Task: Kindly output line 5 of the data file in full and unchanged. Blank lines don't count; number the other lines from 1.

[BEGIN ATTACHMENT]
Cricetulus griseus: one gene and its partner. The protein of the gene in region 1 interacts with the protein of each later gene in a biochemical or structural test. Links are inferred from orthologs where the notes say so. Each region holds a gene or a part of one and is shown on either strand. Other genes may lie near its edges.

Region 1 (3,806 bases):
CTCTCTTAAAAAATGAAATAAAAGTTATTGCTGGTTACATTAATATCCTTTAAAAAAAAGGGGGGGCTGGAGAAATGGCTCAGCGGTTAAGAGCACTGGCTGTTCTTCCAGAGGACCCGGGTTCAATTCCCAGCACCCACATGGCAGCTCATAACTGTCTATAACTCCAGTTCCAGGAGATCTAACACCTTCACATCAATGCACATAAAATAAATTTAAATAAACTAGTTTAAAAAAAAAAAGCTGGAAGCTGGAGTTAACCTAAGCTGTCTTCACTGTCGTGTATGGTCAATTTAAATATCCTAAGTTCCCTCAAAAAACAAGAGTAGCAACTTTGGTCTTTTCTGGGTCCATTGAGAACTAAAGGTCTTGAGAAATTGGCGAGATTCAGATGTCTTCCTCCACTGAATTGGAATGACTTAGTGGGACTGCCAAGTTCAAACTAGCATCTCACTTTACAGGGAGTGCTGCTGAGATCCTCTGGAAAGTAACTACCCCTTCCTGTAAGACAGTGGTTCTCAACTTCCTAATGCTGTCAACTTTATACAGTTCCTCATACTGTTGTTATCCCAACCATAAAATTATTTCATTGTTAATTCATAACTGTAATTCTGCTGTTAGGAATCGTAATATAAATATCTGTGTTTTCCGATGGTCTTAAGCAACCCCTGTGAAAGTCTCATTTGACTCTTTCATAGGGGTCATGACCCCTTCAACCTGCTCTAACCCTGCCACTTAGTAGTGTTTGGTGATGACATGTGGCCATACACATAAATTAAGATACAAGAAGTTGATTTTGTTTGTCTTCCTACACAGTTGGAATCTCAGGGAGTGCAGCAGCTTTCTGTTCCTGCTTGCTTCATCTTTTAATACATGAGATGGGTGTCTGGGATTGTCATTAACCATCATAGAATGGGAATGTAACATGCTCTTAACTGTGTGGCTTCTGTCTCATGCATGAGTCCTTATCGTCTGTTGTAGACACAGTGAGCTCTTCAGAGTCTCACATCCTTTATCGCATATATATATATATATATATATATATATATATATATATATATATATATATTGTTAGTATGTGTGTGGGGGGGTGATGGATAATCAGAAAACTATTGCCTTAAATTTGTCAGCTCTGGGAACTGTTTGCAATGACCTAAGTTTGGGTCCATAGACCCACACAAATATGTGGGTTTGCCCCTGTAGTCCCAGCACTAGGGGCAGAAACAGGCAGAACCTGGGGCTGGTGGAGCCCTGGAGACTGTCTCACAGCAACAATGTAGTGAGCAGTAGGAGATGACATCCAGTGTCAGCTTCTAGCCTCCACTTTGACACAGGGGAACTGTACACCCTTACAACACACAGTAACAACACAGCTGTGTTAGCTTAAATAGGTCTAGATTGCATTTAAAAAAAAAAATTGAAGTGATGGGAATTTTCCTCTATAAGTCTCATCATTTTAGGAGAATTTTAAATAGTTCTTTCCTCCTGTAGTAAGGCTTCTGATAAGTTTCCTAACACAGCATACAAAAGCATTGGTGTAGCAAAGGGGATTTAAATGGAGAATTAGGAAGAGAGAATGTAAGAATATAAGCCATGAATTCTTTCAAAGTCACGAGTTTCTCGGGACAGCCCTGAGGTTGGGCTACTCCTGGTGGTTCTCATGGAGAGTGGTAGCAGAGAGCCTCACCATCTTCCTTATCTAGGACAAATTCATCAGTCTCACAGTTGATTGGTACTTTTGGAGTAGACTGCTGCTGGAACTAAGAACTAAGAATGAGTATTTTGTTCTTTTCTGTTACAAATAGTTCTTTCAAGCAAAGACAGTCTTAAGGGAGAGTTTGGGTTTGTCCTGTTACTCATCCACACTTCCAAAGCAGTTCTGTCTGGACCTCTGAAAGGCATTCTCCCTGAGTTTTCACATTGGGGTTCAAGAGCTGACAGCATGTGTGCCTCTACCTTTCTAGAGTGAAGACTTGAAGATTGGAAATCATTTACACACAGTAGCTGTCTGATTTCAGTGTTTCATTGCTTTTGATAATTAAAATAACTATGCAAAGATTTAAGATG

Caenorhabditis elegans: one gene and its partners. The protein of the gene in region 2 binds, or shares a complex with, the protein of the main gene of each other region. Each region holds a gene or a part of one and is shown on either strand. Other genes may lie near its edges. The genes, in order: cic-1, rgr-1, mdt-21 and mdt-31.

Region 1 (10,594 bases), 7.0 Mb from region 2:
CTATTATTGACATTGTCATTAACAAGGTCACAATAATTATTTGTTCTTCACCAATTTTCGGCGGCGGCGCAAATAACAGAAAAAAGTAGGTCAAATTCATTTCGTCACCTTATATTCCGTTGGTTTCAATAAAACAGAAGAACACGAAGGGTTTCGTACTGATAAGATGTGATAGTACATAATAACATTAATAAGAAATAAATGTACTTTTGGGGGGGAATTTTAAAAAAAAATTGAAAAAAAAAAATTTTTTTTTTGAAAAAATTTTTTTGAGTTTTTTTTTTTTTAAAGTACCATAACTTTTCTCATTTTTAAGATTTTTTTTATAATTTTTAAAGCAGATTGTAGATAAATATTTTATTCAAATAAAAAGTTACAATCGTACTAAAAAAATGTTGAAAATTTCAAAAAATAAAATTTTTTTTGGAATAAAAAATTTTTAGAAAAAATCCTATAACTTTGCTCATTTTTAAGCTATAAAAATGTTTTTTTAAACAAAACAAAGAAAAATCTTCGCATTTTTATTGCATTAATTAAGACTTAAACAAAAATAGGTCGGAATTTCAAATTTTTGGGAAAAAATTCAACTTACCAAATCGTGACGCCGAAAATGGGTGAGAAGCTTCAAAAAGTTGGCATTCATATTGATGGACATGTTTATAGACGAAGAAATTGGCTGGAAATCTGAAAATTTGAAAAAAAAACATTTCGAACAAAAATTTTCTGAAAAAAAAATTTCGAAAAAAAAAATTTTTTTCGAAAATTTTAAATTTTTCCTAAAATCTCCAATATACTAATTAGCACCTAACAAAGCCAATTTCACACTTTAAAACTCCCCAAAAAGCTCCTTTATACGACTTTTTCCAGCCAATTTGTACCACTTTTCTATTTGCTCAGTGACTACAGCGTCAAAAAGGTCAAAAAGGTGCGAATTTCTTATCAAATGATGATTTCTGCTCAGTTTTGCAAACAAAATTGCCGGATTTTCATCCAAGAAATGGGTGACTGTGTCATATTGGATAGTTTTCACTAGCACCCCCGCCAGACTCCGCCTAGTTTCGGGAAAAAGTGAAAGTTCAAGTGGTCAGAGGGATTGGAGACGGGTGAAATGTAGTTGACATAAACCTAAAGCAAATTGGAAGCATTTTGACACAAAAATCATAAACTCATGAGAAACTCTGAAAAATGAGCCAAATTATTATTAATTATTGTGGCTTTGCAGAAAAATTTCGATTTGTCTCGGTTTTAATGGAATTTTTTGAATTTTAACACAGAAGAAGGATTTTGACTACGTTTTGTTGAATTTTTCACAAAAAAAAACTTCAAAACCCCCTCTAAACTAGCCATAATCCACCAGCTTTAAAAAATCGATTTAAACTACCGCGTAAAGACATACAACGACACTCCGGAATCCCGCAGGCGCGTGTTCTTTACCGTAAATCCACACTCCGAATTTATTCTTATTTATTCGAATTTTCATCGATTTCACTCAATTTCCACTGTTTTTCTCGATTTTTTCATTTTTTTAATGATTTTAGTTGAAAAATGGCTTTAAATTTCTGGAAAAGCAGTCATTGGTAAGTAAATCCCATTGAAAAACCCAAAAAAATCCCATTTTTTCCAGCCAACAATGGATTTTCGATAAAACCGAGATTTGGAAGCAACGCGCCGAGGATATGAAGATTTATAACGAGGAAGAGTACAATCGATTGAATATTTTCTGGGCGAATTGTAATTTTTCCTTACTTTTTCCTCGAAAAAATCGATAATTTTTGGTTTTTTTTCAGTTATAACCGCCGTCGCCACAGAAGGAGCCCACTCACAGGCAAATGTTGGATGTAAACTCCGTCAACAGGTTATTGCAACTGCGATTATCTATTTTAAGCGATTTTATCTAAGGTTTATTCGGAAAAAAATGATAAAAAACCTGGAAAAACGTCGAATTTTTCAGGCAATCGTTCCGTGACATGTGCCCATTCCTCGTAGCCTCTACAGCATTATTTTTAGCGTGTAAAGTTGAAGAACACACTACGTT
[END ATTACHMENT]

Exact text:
Region 1 (10,594 bases), 7.0 Mb from region 2: